Steve Landeen, Deseret News
Marius, who was severely burned when a boiler in his home in Romania exploded, talks during an interview Monday, April 4, 2011.

PROVO — For most people it's a simple game of family hoops on the driveway, but there is nothing simple about the challenges 12-year-old Marius faces with each attempt at the basket.

Born in Romania, he was a boy with a beautiful smile. That is until November 2007 when a boiler in his home exploded. Marius jumped out a window but suffered third- and fourth-degree burns over 75 percent of his body, losing his eyelids and nose. Doctors amputated all ten fingers because of an infection. His parents did not survive the explosion.

BYU students Jessica Free and Ashley Ludlow met Marius while volunteering at a hospital during a semester abroad. Both young women were shocked when they first saw him, but they then knew they had to help.

“They came to the hospital to visit and they played, and we had a lot of fun.” Marius remembers. "Then they talked with their parents and see if I could come to America so I could get surgeries."

“Jess sent pictures home on the Internet,” said Kristin Free, her mother. “And she was just talking through Skype with me on these various pictures of these little orphans. And she got to Marius, and I was just a mess. I was just crying, 'Jess, tell me what happened,' and as she began to tell me that his parents had been killed and the story unfolded, I was so emotionally moved, and I just asked her, 'what can we do?" and she said, 'Now that you ask.'"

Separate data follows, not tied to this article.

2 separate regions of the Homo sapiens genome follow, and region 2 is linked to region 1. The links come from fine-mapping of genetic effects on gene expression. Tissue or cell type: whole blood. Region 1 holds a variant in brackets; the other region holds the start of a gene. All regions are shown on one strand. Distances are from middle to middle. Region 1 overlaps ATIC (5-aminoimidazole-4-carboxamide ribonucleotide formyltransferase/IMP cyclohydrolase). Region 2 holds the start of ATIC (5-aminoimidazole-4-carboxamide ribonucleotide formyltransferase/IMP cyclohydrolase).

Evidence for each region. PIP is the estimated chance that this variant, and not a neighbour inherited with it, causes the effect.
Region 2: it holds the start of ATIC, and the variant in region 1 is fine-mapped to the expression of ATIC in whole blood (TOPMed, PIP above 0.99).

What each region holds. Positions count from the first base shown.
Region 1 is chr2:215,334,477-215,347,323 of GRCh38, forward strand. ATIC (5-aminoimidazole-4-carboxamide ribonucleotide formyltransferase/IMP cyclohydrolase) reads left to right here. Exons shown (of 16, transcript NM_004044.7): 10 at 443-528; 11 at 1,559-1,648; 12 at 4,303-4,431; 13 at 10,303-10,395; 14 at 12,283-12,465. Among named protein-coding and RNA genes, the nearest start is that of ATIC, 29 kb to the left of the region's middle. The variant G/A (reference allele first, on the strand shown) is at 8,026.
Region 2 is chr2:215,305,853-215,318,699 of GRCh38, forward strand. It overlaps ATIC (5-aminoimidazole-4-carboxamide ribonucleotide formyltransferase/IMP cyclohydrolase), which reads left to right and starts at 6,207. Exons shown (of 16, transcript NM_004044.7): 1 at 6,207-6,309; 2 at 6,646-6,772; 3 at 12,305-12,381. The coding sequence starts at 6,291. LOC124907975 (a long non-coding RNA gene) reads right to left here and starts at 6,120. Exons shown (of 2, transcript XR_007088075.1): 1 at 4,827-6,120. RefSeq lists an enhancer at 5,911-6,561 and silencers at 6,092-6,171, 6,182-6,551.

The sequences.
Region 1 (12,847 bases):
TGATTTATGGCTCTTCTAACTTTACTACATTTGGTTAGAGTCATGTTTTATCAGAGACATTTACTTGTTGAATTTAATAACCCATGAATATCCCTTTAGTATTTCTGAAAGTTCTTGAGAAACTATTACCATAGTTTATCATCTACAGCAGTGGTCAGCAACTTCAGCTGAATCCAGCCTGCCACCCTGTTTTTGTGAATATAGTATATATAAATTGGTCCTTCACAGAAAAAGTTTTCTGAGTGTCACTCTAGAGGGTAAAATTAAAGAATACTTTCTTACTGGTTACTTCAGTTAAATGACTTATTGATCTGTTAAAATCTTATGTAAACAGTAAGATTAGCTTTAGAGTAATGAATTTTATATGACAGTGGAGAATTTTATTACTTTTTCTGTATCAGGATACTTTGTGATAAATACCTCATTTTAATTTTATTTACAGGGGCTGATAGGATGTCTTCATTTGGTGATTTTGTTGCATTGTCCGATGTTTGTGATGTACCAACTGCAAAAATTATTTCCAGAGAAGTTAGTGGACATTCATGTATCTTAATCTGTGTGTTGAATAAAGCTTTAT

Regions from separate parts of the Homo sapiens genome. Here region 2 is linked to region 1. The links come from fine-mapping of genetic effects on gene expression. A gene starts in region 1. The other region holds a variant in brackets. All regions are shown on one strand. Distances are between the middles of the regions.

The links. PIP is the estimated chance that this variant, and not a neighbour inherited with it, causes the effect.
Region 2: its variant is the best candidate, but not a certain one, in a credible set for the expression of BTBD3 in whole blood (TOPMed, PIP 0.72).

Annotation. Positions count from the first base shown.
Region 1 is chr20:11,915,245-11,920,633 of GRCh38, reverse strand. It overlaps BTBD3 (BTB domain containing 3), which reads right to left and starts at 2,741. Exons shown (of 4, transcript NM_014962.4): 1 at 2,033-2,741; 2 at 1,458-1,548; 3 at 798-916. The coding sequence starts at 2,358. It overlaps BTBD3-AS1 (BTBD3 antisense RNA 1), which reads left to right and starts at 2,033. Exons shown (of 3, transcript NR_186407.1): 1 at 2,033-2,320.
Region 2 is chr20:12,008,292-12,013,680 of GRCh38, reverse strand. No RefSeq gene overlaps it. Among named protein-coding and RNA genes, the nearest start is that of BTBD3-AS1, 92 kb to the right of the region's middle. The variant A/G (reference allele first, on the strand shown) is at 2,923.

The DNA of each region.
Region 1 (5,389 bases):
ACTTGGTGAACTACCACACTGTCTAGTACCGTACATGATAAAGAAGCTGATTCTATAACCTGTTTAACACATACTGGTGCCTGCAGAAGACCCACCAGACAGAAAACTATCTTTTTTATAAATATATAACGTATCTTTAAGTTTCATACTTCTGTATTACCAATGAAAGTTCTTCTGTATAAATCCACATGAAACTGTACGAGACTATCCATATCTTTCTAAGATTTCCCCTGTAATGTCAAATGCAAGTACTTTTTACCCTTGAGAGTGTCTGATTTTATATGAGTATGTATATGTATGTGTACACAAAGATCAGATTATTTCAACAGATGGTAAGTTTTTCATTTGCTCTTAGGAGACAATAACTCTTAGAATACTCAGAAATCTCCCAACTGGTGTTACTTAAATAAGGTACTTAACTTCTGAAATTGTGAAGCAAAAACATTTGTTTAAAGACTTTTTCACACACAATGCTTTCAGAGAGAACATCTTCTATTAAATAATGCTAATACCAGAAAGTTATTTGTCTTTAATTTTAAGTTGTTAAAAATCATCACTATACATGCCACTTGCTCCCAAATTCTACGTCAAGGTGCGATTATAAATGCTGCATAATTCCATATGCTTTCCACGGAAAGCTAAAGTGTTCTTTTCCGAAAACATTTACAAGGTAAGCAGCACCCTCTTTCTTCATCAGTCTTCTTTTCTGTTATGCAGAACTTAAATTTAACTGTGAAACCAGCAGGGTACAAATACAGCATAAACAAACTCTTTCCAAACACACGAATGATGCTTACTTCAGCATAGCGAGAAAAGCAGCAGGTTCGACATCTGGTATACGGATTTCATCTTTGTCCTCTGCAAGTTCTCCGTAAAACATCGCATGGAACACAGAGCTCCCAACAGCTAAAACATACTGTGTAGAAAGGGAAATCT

Eight months later, doctors at Shriner's Hospital in Los Angeles began their work. They will treat Marius until he is 18. Ashley's parents, Paul and Lynne Woodward, went forward with an adoption. Ashley married Marius’ brother. Marius lived first with Jessica's family. He calls Dave and Kristin Free mom and dad, as well. They still care for him following surgeries, and he visits during summers and school breaks.  

Marius first received new eyelids, a new nose and then fingers that were his toes.

“I'm in fifth grade. At school I like math and science. I do karate, and I play a trombone and I'm going to go in basketball.”  Marius describes his now-fairly typical American life.

Now a BYU filmmaker hopes many more people will know Marius' story.

"I Am Not My Body" tells of Marius, his families, his love of sports and music. But it's about much more.

Mark Williams, a BYU broadcast communications student is the filmmaker. ”What drew him to me so much is the power of his spirit. It's so easy to be discouraged and you look at somebody like Marius who has had so many terrible things happen to him and he's happy. As I got to know him more and the families who have helped him so much, since he's been here in America and even before, it's so clear that he made a decision to be happy. And it's a lesson we all can learn."

Marius is still undergoing treatments. “Now I'm doing laser surgery. I have like 5 more because they took the skin from here,” he said as he pointed to the back of his head. “So now my nose grows hair, so, they need to take the laser to remove the hair and they want to see if they can remove scar tissue.”

“I think we're all just so privileged to know Marius, the resilience is amazing," Kristin Free said.

Marius hopes to become a motivational speaker.

"Sometimes when I go to bed, I think sometimes 'why was I alive?' It's like, 'Well, maybe I have something to do here.'”

No one who knows Marius doubts that he will.

The film "I Am Not My Body" premiers Tuesday night at 7:00 in the Joseph Smith Building Auditorium at BYU. Tickets are free, but donations are welcome.

E-mail: cmikita@desnews.com